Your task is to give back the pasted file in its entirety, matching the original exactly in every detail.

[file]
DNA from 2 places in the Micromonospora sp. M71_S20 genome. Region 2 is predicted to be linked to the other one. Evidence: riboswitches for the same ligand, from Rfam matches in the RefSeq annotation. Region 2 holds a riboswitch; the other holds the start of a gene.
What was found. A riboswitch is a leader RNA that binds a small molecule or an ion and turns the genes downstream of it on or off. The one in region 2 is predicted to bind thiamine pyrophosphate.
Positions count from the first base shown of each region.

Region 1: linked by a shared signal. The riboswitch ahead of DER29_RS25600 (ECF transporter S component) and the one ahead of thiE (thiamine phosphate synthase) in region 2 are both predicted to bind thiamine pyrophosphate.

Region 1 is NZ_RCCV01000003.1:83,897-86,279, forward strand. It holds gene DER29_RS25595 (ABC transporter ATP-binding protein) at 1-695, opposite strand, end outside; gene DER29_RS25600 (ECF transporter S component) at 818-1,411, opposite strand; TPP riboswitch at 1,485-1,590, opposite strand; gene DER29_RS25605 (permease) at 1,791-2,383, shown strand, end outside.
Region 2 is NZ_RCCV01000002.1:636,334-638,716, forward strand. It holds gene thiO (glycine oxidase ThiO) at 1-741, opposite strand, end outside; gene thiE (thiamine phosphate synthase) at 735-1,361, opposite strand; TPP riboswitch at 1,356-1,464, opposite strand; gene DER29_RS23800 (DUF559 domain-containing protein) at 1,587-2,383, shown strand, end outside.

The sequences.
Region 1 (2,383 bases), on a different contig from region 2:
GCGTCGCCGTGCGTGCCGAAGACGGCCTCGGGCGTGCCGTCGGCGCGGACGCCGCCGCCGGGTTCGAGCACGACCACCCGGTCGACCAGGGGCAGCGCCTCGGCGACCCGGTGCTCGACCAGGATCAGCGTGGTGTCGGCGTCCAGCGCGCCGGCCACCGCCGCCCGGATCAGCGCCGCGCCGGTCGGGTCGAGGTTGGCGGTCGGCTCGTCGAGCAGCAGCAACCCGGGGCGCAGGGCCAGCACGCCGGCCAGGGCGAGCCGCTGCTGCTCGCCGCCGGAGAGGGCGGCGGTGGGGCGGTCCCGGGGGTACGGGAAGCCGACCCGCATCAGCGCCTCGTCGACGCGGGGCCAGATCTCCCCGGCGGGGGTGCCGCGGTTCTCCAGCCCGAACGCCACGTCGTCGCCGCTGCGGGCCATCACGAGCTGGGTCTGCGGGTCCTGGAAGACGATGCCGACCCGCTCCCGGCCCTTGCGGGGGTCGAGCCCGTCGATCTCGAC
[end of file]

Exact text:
DNA from 2 places in the Micromonospora sp. M71_S20 genome. Region 2 is predicted to be linked to the other one. Evidence: riboswitches for the same ligand, from Rfam matches in the RefSeq annotation. Region 2 holds a riboswitch; the other holds the start of a gene.
What was found. A riboswitch is a leader RNA that binds a small molecule or an ion and turns the genes downstream of it on or off. The one in region 2 is predicted to bind thiamine pyrophosphate.
Positions count from the first base shown of each region.

Region 1: linked by a shared signal. The riboswitch ahead of DER29_RS25600 (ECF transporter S component) and the one ahead of thiE (thiamine phosphate synthase) in region 2 are both predicted to bind thiamine pyrophosphate.

Region 1 is NZ_RCCV01000003.1:83,897-86,279, forward strand. It holds gene DER29_RS25595 (ABC transporter ATP-binding protein) at 1-695, opposite strand, end outside; gene DER29_RS25600 (ECF transporter S component) at 818-1,411, opposite strand; TPP riboswitch at 1,485-1,590, opposite strand; gene DER29_RS25605 (permease) at 1,791-2,383, shown strand, end outside.
Region 2 is NZ_RCCV01000002.1:636,334-638,716, forward strand. It holds gene thiO (glycine oxidase ThiO) at 1-741, opposite strand, end outside; gene thiE (thiamine phosphate synthase) at 735-1,361, opposite strand; TPP riboswitch at 1,356-1,464, opposite strand; gene DER29_RS23800 (DUF559 domain-containing protein) at 1,587-2,383, shown strand, end outside.

The sequences.
Region 1 (2,383 bases), on a different contig from region 2:
GCGTCGCCGTGCGTGCCGAAGACGGCCTCGGGCGTGCCGTCGGCGCGGACGCCGCCGCCGGGTTCGAGCACGACCACCCGGTCGACCAGGGGCAGCGCCTCGGCGACCCGGTGCTCGACCAGGATCAGCGTGGTGTCGGCGTCCAGCGCGCCGGCCACCGCCGCCCGGATCAGCGCCGCGCCGGTCGGGTCGAGGTTGGCGGTCGGCTCGTCGAGCAGCAGCAACCCGGGGCGCAGGGCCAGCACGCCGGCCAGGGCGAGCCGCTGCTGCTCGCCGCCGGAGAGGGCGGCGGTGGGGCGGTCCCGGGGGTACGGGAAGCCGACCCGCATCAGCGCCTCGTCGACGCGGGGCCAGATCTCCCCGGCGGGGGTGCCGCGGTTCTCCAGCCCGAACGCCACGTCGTCGCCGCTGCGGGCCATCACGAGCTGGGTCTGCGGGTCCTGGAAGACGATGCCGACCCGCTCCCGGCCCTTGCGGGGGTCGAGCCCGTCGATCTCGAC